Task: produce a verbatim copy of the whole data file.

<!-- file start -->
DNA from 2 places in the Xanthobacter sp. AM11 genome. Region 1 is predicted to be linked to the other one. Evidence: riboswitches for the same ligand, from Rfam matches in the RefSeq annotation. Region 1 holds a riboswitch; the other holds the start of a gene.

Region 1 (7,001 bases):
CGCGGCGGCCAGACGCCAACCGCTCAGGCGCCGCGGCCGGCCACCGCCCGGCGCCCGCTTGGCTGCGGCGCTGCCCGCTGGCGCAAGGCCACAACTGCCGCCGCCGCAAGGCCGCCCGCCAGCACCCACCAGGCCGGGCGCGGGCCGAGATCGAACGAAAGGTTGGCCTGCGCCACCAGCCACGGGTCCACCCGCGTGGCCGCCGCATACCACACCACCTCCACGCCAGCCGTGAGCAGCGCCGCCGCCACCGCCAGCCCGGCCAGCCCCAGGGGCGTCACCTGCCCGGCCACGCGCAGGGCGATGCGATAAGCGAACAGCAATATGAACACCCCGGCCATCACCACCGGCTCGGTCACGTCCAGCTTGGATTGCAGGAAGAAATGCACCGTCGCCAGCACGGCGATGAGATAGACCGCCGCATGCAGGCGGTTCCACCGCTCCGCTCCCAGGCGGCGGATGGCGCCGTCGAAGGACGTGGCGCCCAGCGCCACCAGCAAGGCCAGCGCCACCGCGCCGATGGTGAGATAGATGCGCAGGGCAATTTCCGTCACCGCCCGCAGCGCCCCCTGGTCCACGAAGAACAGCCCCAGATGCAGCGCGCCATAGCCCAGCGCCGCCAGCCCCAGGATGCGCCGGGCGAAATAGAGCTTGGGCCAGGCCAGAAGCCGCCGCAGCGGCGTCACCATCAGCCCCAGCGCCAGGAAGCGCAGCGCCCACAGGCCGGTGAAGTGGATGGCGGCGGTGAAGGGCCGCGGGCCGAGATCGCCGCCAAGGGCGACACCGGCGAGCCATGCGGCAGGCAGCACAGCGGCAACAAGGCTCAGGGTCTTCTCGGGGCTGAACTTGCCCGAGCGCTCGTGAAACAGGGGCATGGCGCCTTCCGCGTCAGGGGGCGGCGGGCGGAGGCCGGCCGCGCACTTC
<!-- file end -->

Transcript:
DNA from 2 places in the Xanthobacter sp. AM11 genome. Region 1 is predicted to be linked to the other one. Evidence: riboswitches for the same ligand, from Rfam matches in the RefSeq annotation. Region 1 holds a riboswitch; the other holds the start of a gene.

Region 1 (7,001 bases):
CGCGGCGGCCAGACGCCAACCGCTCAGGCGCCGCGGCCGGCCACCGCCCGGCGCCCGCTTGGCTGCGGCGCTGCCCGCTGGCGCAAGGCCACAACTGCCGCCGCCGCAAGGCCGCCCGCCAGCACCCACCAGGCCGGGCGCGGGCCGAGATCGAACGAAAGGTTGGCCTGCGCCACCAGCCACGGGTCCACCCGCGTGGCCGCCGCATACCACACCACCTCCACGCCAGCCGTGAGCAGCGCCGCCGCCACCGCCAGCCCGGCCAGCCCCAGGGGCGTCACCTGCCCGGCCACGCGCAGGGCGATGCGATAAGCGAACAGCAATATGAACACCCCGGCCATCACCACCGGCTCGGTCACGTCCAGCTTGGATTGCAGGAAGAAATGCACCGTCGCCAGCACGGCGATGAGATAGACCGCCGCATGCAGGCGGTTCCACCGCTCCGCTCCCAGGCGGCGGATGGCGCCGTCGAAGGACGTGGCGCCCAGCGCCACCAGCAAGGCCAGCGCCACCGCGCCGATGGTGAGATAGATGCGCAGGGCAATTTCCGTCACCGCCCGCAGCGCCCCCTGGTCCACGAAGAACAGCCCCAGATGCAGCGCGCCATAGCCCAGCGCCGCCAGCCCCAGGATGCGCCGGGCGAAATAGAGCTTGGGCCAGGCCAGAAGCCGCCGCAGCGGCGTCACCATCAGCCCCAGCGCCAGGAAGCGCAGCGCCCACAGGCCGGTGAAGTGGATGGCGGCGGTGAAGGGCCGCGGGCCGAGATCGCCGCCAAGGGCGACACCGGCGAGCCATGCGGCAGGCAGCACAGCGGCAACAAGGCTCAGGGTCTTCTCGGGGCTGAACTTGCCCGAGCGCTCGTGAAACAGGGGCATGGCGCCTTCCGCGTCAGGGGGCGGCGGGCGGAGGCCGGCCGCGCACTTC